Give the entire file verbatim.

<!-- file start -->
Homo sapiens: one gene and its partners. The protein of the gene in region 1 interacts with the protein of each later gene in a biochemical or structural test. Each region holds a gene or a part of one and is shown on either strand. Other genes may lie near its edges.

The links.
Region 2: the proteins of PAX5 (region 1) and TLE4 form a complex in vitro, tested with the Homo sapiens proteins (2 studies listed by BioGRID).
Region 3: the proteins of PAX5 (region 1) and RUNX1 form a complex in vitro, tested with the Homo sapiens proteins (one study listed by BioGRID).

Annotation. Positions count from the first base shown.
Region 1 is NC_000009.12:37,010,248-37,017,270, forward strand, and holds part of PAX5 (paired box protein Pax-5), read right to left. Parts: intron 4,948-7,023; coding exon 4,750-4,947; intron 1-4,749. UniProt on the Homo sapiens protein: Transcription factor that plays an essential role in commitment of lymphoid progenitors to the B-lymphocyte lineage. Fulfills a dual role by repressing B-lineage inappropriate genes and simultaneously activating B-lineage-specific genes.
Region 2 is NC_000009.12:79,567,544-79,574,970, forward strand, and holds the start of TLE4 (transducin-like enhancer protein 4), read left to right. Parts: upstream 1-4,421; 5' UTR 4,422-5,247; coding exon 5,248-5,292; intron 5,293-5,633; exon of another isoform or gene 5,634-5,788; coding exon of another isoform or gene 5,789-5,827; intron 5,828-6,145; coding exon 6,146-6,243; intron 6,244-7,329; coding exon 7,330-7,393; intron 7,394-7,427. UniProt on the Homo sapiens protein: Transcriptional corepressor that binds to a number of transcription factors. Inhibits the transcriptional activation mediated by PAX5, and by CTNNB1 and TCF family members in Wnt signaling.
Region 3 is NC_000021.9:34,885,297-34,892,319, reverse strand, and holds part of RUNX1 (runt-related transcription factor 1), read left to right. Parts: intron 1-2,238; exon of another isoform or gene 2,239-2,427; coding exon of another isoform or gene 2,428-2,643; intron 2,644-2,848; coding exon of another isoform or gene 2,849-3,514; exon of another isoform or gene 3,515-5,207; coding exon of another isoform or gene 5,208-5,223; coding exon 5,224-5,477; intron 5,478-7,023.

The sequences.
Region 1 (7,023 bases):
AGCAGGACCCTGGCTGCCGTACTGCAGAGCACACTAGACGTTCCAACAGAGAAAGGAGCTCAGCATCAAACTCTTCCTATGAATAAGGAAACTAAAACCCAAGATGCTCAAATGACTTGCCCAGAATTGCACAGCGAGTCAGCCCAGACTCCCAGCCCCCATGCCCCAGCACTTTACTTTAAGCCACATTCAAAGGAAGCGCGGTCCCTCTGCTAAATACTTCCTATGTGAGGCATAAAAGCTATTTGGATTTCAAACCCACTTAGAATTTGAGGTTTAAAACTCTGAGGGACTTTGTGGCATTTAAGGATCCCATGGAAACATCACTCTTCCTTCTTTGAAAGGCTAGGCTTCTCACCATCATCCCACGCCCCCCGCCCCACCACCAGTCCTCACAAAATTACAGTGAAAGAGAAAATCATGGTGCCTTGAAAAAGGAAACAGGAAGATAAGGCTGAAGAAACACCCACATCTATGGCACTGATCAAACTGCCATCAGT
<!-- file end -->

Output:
Homo sapiens: one gene and its partners. The protein of the gene in region 1 interacts with the protein of each later gene in a biochemical or structural test. Each region holds a gene or a part of one and is shown on either strand. Other genes may lie near its edges.

The links.
Region 2: the proteins of PAX5 (region 1) and TLE4 form a complex in vitro, tested with the Homo sapiens proteins (2 studies listed by BioGRID).
Region 3: the proteins of PAX5 (region 1) and RUNX1 form a complex in vitro, tested with the Homo sapiens proteins (one study listed by BioGRID).

Annotation. Positions count from the first base shown.
Region 1 is NC_000009.12:37,010,248-37,017,270, forward strand, and holds part of PAX5 (paired box protein Pax-5), read right to left. Parts: intron 4,948-7,023; coding exon 4,750-4,947; intron 1-4,749. UniProt on the Homo sapiens protein: Transcription factor that plays an essential role in commitment of lymphoid progenitors to the B-lymphocyte lineage. Fulfills a dual role by repressing B-lineage inappropriate genes and simultaneously activating B-lineage-specific genes.
Region 2 is NC_000009.12:79,567,544-79,574,970, forward strand, and holds the start of TLE4 (transducin-like enhancer protein 4), read left to right. Parts: upstream 1-4,421; 5' UTR 4,422-5,247; coding exon 5,248-5,292; intron 5,293-5,633; exon of another isoform or gene 5,634-5,788; coding exon of another isoform or gene 5,789-5,827; intron 5,828-6,145; coding exon 6,146-6,243; intron 6,244-7,329; coding exon 7,330-7,393; intron 7,394-7,427. UniProt on the Homo sapiens protein: Transcriptional corepressor that binds to a number of transcription factors. Inhibits the transcriptional activation mediated by PAX5, and by CTNNB1 and TCF family members in Wnt signaling.
Region 3 is NC_000021.9:34,885,297-34,892,319, reverse strand, and holds part of RUNX1 (runt-related transcription factor 1), read left to right. Parts: intron 1-2,238; exon of another isoform or gene 2,239-2,427; coding exon of another isoform or gene 2,428-2,643; intron 2,644-2,848; coding exon of another isoform or gene 2,849-3,514; exon of another isoform or gene 3,515-5,207; coding exon of another isoform or gene 5,208-5,223; coding exon 5,224-5,477; intron 5,478-7,023.

The sequences.
Region 1 (7,023 bases):
AGCAGGACCCTGGCTGCCGTACTGCAGAGCACACTAGACGTTCCAACAGAGAAAGGAGCTCAGCATCAAACTCTTCCTATGAATAAGGAAACTAAAACCCAAGATGCTCAAATGACTTGCCCAGAATTGCACAGCGAGTCAGCCCAGACTCCCAGCCCCCATGCCCCAGCACTTTACTTTAAGCCACATTCAAAGGAAGCGCGGTCCCTCTGCTAAATACTTCCTATGTGAGGCATAAAAGCTATTTGGATTTCAAACCCACTTAGAATTTGAGGTTTAAAACTCTGAGGGACTTTGTGGCATTTAAGGATCCCATGGAAACATCACTCTTCCTTCTTTGAAAGGCTAGGCTTCTCACCATCATCCCACGCCCCCCGCCCCACCACCAGTCCTCACAAAATTACAGTGAAAGAGAAAATCATGGTGCCTTGAAAAAGGAAACAGGAAGATAAGGCTGAAGAAACACCCACATCTATGGCACTGATCAAACTGCCATCAGT